2. CLASSICAL THEORY OF MANAGEMENT
Classical management theory is a branch of
management theory which evolved around the 19th
century. It was developed during the industrial
revolution when problems related to factory systems
began, to recognize the role that management plays in
an organization particularly focusing on the efficiency
of the work process.
Classical approach of management
professes the body of management thought based on
the belief that employees have only economical and
physical needs and that the social needs & needs for
job satisfaction either does not exist or are
Ravi Muchhal (R) 2013-15 DBS
3. Constituent Theories
1. Scientific Management Theory- This theory was propounded by Frederick
Winslow Taylor. Taylor believed that by analysing work in a scientific manner, it was
possible to find the one best way to perform a task. He felt that by organising work in
the most efficient way, the organisation's productivity would be increased, allowing
it to reward employees with additional remuneration, which Taylor argued was
employee's only motivation.
2. Bureaucratic Management Theory- Bureaucratic Theory was developed by a
German Sociologist and political economist Max Weber (1864-1920). According to
him, bureaucracy is the most efficient form of organisation. The organisation has a
well-defined line of authority. It has clear rules and regulations which are strictly
3. Administrative Management Theory- The first expert of Administrative
Management Theory was Henri Fayol (1841-1925). Fayol is called the "Father of
Modern Management". According to the Administrative Management Theory /
School, management is the process of getting things done through people. Here
importance is given to groups and not to individuals.Ravi Muchhal (R) 2013-15 DBS
5. Features of Classical Theory
Management is viewed as a systematic process of interrelated functions.
Principles of management are used as a guideline for the executives.
Functions , Principles and skills of management are universal.
Formal education and training is needed for the development of the required
Emphasis is placed on the economic efficiency.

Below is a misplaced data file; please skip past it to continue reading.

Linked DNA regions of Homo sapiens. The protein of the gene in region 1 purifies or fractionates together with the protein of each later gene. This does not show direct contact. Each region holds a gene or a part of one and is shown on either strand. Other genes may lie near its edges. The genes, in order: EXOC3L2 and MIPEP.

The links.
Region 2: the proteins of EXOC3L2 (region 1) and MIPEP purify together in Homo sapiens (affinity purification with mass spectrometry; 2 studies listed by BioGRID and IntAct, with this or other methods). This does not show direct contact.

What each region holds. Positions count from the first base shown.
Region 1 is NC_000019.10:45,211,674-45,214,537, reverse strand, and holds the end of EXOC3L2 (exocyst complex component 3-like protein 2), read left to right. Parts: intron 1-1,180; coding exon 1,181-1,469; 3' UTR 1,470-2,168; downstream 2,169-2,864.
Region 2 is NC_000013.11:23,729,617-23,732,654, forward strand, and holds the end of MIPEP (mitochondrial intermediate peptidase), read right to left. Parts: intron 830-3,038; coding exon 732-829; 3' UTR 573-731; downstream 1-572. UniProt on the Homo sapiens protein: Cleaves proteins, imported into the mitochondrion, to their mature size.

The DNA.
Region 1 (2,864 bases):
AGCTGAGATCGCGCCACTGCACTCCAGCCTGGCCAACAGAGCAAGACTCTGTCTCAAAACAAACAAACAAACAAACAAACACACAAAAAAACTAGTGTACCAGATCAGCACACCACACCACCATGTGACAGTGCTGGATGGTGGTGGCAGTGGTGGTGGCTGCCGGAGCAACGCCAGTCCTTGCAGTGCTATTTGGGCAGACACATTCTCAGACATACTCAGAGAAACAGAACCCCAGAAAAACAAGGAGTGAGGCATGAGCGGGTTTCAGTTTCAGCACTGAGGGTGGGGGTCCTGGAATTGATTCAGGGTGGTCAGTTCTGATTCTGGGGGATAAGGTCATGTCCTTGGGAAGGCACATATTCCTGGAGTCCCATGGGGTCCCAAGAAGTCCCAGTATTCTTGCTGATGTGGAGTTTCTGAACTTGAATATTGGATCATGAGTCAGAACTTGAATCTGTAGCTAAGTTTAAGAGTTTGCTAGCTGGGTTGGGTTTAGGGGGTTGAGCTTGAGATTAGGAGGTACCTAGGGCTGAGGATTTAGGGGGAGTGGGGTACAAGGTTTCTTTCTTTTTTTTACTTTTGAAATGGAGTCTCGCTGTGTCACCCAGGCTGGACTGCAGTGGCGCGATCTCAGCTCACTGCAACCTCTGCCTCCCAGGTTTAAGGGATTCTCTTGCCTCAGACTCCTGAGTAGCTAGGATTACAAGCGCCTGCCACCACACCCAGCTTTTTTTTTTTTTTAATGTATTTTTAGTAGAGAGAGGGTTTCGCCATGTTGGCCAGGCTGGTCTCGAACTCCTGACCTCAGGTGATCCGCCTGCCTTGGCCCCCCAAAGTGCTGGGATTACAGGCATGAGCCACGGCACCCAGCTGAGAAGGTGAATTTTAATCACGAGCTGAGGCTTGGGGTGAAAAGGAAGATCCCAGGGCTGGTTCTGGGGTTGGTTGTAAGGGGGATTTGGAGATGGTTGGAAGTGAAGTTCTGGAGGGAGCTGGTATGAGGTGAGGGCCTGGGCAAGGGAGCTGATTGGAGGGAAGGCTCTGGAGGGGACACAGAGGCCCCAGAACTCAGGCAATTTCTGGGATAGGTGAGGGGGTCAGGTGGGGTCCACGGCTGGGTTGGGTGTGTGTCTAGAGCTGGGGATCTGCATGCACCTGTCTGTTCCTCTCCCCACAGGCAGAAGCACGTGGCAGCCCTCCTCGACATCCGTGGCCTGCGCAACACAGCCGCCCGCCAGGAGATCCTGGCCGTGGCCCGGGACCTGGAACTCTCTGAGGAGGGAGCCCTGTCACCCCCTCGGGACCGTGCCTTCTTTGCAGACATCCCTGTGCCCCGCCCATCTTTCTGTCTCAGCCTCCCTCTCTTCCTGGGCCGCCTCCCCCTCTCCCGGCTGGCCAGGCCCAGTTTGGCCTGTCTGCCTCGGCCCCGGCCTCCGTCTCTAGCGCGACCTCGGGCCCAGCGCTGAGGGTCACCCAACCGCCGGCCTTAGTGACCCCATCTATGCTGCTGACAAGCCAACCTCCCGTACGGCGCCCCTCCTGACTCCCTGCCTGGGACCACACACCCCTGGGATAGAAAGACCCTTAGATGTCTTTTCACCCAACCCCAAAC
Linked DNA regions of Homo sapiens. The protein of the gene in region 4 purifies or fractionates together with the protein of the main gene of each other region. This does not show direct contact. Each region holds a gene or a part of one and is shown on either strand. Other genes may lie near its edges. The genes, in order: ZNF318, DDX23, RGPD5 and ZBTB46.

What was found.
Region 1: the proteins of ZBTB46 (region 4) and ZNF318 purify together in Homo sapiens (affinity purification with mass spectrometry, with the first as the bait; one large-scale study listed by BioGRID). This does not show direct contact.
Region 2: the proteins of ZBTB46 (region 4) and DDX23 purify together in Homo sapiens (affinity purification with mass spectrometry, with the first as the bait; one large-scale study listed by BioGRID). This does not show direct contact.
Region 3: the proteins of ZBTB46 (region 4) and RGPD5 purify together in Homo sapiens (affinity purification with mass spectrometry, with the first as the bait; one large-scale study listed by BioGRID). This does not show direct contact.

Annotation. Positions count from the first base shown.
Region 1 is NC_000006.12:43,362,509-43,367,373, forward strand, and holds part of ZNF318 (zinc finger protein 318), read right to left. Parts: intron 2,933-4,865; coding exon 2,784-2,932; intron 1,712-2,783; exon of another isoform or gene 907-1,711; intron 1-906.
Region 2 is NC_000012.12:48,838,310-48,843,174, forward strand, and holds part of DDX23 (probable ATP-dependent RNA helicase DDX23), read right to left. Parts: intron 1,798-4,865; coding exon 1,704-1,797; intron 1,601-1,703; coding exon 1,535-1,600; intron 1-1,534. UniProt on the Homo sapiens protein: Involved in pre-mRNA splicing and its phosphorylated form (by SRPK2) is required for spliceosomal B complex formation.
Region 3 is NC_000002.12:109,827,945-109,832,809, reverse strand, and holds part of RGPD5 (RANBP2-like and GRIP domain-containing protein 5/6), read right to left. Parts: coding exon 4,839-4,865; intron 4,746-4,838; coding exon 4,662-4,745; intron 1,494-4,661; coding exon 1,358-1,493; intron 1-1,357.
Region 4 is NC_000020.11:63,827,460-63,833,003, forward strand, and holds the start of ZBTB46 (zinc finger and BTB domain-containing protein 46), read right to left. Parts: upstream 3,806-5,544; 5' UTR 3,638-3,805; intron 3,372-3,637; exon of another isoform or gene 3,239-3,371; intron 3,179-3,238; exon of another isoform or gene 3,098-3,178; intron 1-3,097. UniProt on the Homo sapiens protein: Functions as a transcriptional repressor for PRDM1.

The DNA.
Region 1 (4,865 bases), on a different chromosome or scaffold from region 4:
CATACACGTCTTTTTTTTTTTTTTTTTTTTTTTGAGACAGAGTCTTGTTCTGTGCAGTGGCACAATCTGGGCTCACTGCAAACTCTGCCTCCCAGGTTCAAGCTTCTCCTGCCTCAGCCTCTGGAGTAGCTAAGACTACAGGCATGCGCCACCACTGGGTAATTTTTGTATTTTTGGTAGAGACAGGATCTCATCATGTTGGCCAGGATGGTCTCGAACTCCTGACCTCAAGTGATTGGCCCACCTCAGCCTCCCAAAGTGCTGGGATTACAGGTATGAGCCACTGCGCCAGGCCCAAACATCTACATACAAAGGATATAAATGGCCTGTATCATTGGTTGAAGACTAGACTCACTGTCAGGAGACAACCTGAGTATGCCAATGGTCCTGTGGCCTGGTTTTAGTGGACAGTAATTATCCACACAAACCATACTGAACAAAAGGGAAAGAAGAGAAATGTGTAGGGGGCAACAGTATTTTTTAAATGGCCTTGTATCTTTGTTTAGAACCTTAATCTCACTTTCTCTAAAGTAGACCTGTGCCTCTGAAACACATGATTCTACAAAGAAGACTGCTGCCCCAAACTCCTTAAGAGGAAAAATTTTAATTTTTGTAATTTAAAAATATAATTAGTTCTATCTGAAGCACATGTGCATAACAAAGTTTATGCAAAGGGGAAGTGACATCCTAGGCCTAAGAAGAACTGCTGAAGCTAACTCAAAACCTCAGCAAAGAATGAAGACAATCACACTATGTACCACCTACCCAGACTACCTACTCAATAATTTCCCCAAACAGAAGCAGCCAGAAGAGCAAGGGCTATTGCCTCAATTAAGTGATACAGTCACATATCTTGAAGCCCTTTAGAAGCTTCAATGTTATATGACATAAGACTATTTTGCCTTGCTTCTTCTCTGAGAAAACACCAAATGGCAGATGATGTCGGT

People are motivated by economic gains and other incentives.
Classical theory pillar mainly stands on three pillars :Bureaucracy,
Scientific management and Administration.
Though this approach provides Specialization, structure, rationality,
predictability and democracy but at the same time a lot of paperwork ,
compartmentalization of work, rigidity and Goal displacement is there.
Ravi Muchhal (R) 2013-15 DBS
6. STRENGTHS OF CLASSICAL APPROACH
Hierarchical Structure-One of the advantages of the classical
management structure is a clear organizational hierarchy with three distinct
management levels. Each management group has its own objectives and
Division of Labour-One of the advantages of classical management
approach is the division of labour. Projects are broken down into smaller tasks
that are easy to complete. Employees' responsibilities and expectations are clearly
defined. This approach allows workers to narrow their field of expertise and to
specialize in one area.
Monetary Incentive-According to classical management theory,
employees should be motivated by monetary rewards. In other words, they will
work harder and become more productive if they have an incentive to look
forward to. This gives management easier control over the workforce.
Autocratic Leadership-The autocratic leadership approach is the central
part of classical management theory. It states that an organization should have a
single leader to make decisions, to organize and direct the employees. All
decisions are made at the top level and communicated down.Ravi Muchhal (R) 2013-15 DBS
7. WEAKNESS OF CLASSICAL APPROACH
Untested assumptions-Many of the assumptions made by classical
writers were based not on scientific tests but on value judgments that expressed
what they believed to be proper life-styles, moral codes, and attitudes toward
Failure to consider the informal organization-In their stress on
formal relationships in the organization, classical approaches tend to ignore
informal relations as characterized by social interchange among workers, the
emergence of group leaders apart from those specified by the formal
organization, and so forth.
Human machinery-Classical theories leave the impression that the
organization is a machine and that workers are simply parts to be fitted into the
machine to make it run efficiently. Thus, many of the principles are concerned
first with making the organization efficient, with the assumption that workers
will conform to the work setting if the financial incentives are agreeable.
Static conditions-Organizations are influenced by external conditions that
often fluctuate over time, yet classical management, theory presents an image of
an organization that is not shaped by external influences.Ravi Muchhal (R) 2013-15 DBS